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Date: Mon, 4 May 1998 15:39:37 -0700 (PDT)
From: Alexander Mayer 
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Dear Mr. McVay,

     Please post this, not the previous, technically-defective version
that I sent you, without omitting my name and e-mail address:

         Transnistria, The Unresearched Cemetery

     I have been asked many times how many Jews from Southern Bukovina
deported to Transnistria in October 1941 died in the Holocaust, and
about the causes of their death. As a survivor and amateur historian,
I understand some of the complexities and ambiguities of the situation
better than others, and less well than other individuals, but I feel
that I must present some of the results of my experience and research,
which do not contradict each other.
     The Romanian census of April 1941 indicated that there were
18,140 people of Jewish descent, out of which all but 179 (or 182)
were deported to the land between the Dniester and Bug Rivers. (See,
for example, Julius S. Fisher, TRANSNISTRIA: THE FORGOTTEN CEMETERY,
South Brunswick, Thomas Yoseloff, 1969, p. 65.) At any rate, these
numbers are by no means controversial.
     According to Nota Ministerului Afacerilor Interne, Directia
Gernerala a Politiei, Directia Politiei de Siguranta, Sectia
Nationalitati Nr. 780-S din 6 Mai 1946 catre M.A.S., published in Ion
Calafeteanu (ed.), Emigratia Populatiei Evreiesti din Romania in anii
1940-1944 ,(Bucuresti: Silex, 1993), a total of 470 of these Jews were
died during the period. They made up 2.6% of the deportees.
     It is true that most Bessarabian Jews deported to Transnistria by
the Romanian authorities in 1941 died in there. This is indisputable,
and undisputed. However, this does not apply to the Jews deported from
Bukovina (both Northern and Southern) and the Dorohoi District
attached to that province. No work published in Romania or the United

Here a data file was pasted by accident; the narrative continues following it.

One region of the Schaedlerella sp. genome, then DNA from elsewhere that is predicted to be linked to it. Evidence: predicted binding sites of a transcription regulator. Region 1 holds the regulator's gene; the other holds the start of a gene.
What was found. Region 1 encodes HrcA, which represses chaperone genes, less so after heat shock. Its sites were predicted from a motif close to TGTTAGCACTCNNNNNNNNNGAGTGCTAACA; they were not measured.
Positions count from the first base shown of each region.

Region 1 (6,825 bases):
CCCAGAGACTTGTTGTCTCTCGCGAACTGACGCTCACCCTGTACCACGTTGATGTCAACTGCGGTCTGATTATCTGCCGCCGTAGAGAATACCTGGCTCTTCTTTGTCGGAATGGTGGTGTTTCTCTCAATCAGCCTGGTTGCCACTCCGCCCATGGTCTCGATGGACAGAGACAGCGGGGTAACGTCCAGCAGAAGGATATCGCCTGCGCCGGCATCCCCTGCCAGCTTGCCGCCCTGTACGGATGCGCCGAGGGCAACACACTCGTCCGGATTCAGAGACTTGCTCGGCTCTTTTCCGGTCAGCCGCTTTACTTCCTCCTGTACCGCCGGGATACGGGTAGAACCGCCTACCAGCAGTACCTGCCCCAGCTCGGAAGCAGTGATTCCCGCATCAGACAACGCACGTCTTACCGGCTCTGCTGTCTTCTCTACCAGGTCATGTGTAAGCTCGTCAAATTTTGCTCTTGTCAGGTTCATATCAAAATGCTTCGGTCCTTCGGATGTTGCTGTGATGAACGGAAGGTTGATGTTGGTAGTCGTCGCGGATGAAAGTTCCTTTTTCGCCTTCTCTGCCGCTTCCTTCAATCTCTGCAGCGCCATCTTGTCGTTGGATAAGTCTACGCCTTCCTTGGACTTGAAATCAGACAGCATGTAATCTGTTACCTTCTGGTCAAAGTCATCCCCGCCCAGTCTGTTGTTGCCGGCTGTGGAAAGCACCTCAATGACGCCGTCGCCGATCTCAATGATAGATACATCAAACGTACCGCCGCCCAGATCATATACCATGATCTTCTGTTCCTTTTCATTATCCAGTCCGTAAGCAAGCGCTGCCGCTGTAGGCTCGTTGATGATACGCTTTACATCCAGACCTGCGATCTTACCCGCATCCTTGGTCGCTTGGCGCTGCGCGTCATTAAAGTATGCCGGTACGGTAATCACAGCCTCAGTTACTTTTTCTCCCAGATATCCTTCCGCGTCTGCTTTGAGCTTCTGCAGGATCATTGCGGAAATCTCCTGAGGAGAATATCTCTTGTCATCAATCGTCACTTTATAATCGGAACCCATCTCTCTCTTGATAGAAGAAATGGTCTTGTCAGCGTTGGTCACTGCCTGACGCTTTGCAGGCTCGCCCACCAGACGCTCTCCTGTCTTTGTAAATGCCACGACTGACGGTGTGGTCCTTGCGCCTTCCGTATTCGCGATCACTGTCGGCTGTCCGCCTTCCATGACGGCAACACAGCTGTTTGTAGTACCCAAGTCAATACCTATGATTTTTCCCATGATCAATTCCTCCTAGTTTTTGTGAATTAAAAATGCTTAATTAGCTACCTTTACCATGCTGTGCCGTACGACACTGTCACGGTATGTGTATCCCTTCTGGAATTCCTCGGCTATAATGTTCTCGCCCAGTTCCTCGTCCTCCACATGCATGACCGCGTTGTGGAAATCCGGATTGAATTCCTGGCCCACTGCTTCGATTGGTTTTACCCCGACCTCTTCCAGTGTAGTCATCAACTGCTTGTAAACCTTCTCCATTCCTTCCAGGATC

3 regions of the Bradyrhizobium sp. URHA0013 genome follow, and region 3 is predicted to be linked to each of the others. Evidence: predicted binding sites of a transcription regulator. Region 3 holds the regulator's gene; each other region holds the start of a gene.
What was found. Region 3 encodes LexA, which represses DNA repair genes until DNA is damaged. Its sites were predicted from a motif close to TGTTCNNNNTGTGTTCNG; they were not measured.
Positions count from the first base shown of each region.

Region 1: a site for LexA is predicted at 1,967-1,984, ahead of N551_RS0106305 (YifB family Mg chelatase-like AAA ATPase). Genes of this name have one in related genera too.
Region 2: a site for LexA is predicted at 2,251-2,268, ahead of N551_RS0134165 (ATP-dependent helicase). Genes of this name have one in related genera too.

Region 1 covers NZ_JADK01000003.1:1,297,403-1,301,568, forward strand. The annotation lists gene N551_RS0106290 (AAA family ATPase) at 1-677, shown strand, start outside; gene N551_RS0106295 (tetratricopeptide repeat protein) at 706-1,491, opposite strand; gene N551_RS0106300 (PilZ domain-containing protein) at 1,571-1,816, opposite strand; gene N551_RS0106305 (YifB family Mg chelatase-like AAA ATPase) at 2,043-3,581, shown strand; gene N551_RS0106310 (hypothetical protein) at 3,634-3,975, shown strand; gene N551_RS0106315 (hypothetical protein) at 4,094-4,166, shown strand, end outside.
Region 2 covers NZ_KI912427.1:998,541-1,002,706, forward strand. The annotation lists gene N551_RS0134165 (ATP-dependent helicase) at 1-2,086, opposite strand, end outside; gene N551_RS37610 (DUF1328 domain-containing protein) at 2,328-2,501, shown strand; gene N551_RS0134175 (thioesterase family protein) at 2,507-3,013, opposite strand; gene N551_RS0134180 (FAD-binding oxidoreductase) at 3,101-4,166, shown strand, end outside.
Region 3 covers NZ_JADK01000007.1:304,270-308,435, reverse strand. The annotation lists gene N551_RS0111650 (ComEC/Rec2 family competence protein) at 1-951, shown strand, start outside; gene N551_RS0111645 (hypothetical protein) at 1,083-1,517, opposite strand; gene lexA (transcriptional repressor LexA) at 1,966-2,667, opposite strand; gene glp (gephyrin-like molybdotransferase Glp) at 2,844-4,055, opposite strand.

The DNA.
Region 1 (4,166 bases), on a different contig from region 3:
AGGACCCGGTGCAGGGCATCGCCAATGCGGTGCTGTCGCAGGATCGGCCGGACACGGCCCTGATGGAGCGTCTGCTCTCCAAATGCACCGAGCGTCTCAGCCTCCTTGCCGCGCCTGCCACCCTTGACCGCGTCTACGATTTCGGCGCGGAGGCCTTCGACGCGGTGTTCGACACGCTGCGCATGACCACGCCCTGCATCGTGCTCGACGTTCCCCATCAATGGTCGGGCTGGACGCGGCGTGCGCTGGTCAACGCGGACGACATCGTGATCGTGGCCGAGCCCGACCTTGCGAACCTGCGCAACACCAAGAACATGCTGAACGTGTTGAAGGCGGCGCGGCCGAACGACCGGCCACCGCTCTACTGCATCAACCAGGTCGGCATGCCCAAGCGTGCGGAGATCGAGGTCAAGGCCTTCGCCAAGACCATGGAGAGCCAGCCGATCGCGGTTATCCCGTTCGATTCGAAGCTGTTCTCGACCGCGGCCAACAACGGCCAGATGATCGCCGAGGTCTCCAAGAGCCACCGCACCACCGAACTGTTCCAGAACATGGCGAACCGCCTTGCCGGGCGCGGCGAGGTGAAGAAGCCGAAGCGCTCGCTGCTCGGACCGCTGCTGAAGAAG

States has disputed this, even though some books published in Israel
support a different view. However, they include Hotin County of
northern Bessarabia in Bukovina, perhaps because during the period
1941-1944 it was administratively a part of Bukovina.
     There are numerous reasons which explain why the proportion of
southern Bukovinian Jews who died was rather small, and there is
little doubt that no group of people deported during the Holocaust had
such a high survival rate. The reasons were good organization, good
hygiene, good leadership, tightly-knit communities, more extensive
financial resources, the preferrential allocation of food, housing,
etc. by the Jewish leadership in Transnistria, which originated from
this area, to "their" people, intact families, transportation by
trains and trucks rather than by foot to the areas of resettlement,
and the fact that they were not suspected of Communism by the Romanian
authorities. For this reason, they were seldom sent to concentration
or labor camps.
     One should also not forget that the Romanian authorities were
callous rather than purposefully exterminationist. Their anti-Semitism
was strong in the sense that they were very nasty toward the Jews
toward which they desired to misbehave, but not comprehensive, in the
sense that they always had a less hostile attitude toward certain
groups of Jews, typically the southern Bukovinians. Various officials,
bureaucrats, gendarmes, etc. favored different individuals and groups,
and everyone was nasty toward the other people's Jews. There were some
comprehensively anti-Semitic officials, such as the Prefect Constantin
Loghin of Moghilev County, but they were the exception, not the rule.
In any case, very few deportees died a violent death; almost all the
fatalities (perhaps about half of the 110,033 or more people who
reached Transnistria) were caused by typhus, which is indicative of
the insufficiency and inadequacy of medication, hygiene, food,
clothing, adequate housing, etc., for which the responsibility must be
shared by the Romanian authorities at various levels and the Jewish
leadership and profiteers, as well as numerous average Jews, in
proportions which remain controversial. (See, for example, Fisher,
passim, as well as Dalia Ofer, "The Holocaust in Transnistria: A
Special Case of Genocide, in Lucjain Dobroszycki and Jeffrey S.
Gurock, THE HOLOCAUST IN THE SOVIET UNION, (Armonk, Ney York: M.E.
Sharpe, 1993), p. 133-154, Ioan Dan, "PROCESUL" MARESALULUI ION
ANTONESCU, Bucuresti: Editura Tempus, 1993, passim, and especially p.
233-250, which includes numerous legal affidavits and declarations
written by the deporteesm, which are indispensable for the study of
the social history of the Transnistrian exile, and Ministerul
Afacerilor Interne, Subsecret. Stat Politie, "Referat", in Centrul
Pentru Studiul Istoriei Evreilor din Romania, Martiriul evreilor din
Romania 1940-1944: Documente si marturii, (Bucuresti: Editura Hasefer,
1991), p. 231-232).
     The research into the fate of the deportees to Transnistria
should be objective and scientific, and should not ignore the issue of
how such occurences should be prevented. The greatest variety of
sources should be used, and anti-Semitic and anti-Romanianian
excesses, as well as politicization, should be avoided.





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